The southwestern city boasts dramatic desert scapes and more than a few ways to indulge.

There’s something magical about Arizona. First clue—the state capitol of Phoenix goes by the nickname Valley of the Sun. Which brings into question: If the sun resides in Phoenix, where does it go to vacation? For that matter, what about the moon, comet tails and shooting stars? Turns out, just around the corner, 16 miles away in Scottsdale, where the Sonoran Desert promises peace and quiet, and downtown is an urban oasis filled with sheer energy.

DESERT SOLITUDE

Captivating. Arrive in Scottsdale at sunset, and the word barely does the desert town justice. Where best to experience said sunset? There are plenty of options. Topping the list, though, is the Four Seasons Scottsdale at Troon North (fourseasons.com/scottsdale) from the terrace of Talavera restaurant over dishes like Executive Chef Mel Mecinas’ Buffalo Tenderloin. Order the Valhrona Soufflé in advance, timing its delivery for when twilight strikes, and Phoenix’s city lights dot the horizon.

As beautiful as the light-studded vista is, it can’t compete with the desert stars, readily accessible during overnight stays at the resort’s adobe casitas. Lounging on their patios merits plenty of star-time, as well as hours allotted for sunrise and sunsets.

The quintessential way to greet the sunset? One that’s definitely Arizona-style would be in a hot air balloon, 6,000 feet above the Sonoran Desert. Supplying such an adventure is Hot Air Balloon Expeditions (hotairexpeditions.com). Excitement begins at daybreak, when participants join the crew, who are already setting pilot balloons aloft to check for just the right launch site. Once that’s determined, witnessing the inflation of the balloon is mesmerizing in itself. As the wicker basket lifts off, desert panoramas amaze. So, too, do other balloons appearing on the horizon. Spotted on the ground are crewmembers following the flight path. Their mission: to have champagne flutes filled and a gourmet breakfast waiting upon landing.

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Photo courtesy Scottsdale Convention & Visitors Bureau

Back at the Four Seasons, there’s time for teeing off at Troon North Golf Club’s two championship courses, The Pinnacle and The Monument (troonnorthgolf.com). The property surrounding the resort is also popular for hiking. One trek to consider is a guided, interpretive hike of Pinnacle Peak, offered through the resort Tuesdays through Sundays.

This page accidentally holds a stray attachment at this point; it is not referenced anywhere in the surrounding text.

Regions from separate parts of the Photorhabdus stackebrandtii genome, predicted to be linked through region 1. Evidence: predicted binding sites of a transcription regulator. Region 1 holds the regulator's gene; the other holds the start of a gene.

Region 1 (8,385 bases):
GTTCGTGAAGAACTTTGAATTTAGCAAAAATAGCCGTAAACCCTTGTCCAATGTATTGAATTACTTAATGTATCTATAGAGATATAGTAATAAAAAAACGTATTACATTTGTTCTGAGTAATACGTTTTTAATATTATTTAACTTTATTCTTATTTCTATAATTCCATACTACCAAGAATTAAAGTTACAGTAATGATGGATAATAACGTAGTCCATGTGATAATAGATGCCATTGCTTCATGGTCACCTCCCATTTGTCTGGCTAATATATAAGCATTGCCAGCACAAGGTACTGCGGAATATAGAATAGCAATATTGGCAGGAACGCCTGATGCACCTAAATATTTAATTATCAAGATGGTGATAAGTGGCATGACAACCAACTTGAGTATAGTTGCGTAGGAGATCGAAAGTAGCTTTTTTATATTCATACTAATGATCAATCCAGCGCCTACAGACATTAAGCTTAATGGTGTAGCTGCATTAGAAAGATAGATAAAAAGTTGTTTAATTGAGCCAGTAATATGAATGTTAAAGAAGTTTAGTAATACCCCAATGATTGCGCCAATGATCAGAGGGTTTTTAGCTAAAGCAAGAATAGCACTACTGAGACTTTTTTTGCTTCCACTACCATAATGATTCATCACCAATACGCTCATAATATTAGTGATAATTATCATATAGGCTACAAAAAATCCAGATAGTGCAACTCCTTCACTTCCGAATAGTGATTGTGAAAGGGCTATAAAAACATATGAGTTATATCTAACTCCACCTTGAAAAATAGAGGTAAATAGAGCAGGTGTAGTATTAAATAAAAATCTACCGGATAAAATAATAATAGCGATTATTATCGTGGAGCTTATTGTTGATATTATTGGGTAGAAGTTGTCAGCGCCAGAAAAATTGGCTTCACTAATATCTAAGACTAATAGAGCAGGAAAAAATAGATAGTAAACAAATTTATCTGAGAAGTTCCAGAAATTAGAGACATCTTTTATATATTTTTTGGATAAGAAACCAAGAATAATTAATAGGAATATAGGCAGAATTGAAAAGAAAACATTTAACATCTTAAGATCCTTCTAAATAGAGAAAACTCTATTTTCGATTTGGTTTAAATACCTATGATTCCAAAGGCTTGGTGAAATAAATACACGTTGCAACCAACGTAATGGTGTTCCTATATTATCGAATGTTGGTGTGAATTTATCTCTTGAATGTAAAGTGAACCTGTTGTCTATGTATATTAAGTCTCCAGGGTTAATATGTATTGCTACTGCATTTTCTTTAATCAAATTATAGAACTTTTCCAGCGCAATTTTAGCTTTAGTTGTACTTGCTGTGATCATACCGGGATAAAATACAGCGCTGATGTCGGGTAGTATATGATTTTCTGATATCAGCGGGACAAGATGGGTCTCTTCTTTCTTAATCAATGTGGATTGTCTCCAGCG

Afterward, an ideal escape is reclining poolside coupled with partaking in signature treatments at the Spa. Skin dried by the arid climate is soothed with a Nighttime Repair Facial. The 80-minute Dream Weaver Massage evokes memories of the desert with clary sage-tinted essential oil. Later, a throwback dinner at Proof, an American Canteen where more soothing is on tap and via comfort food like Pulled Pork and Beer Can Chicken (proofcanteen.com).

During a post-dinner walk, crackling chimineas greet you along paths leading to casitas. The emanating scent of juniper may arouse the urge to unleash one’s inner cowboy. Luckily, the Four Seasons offers a Cowboy for a Day experience on Arizona Cowboy College’s working cattle ranch. Students get plenty of one-on-one time with horses with lessons in everything from grooming to round-ups. Then, it’s time to saddle up for a ride into Rio Verde. How the day ends? Under the stars, with a campfire dinner complete with tall tales and crooning from a bonafide cowboy.

CITY BUZZ

The spirit of the Old West taking hold, it’s time to experience the city side of Scottsdale. En route, Frank Lloyd Wright’s architectural gem, Taliesin West (franklloydwright.org), merits a stop. Myriad tours showcase the winter home/studio/architectural campus. Catch the Night Lights Tour, when the moon transforms Taliesin West into a “fire-breathing dragon.”

Finely tuned ears will be led straight to Phoenix’s Musical Instrument Museum (MIM), where 6,000 instruments from 200 countries and territories dwell (mim.org). There are exhibitions to see, concerts to hear, instruments being restored and others available for playing. Also to be discovered are instruments and wardrobe items from fan favorites, including John Lennon, Taylor Swift, Johnny Cash and Jake Shimabukuro.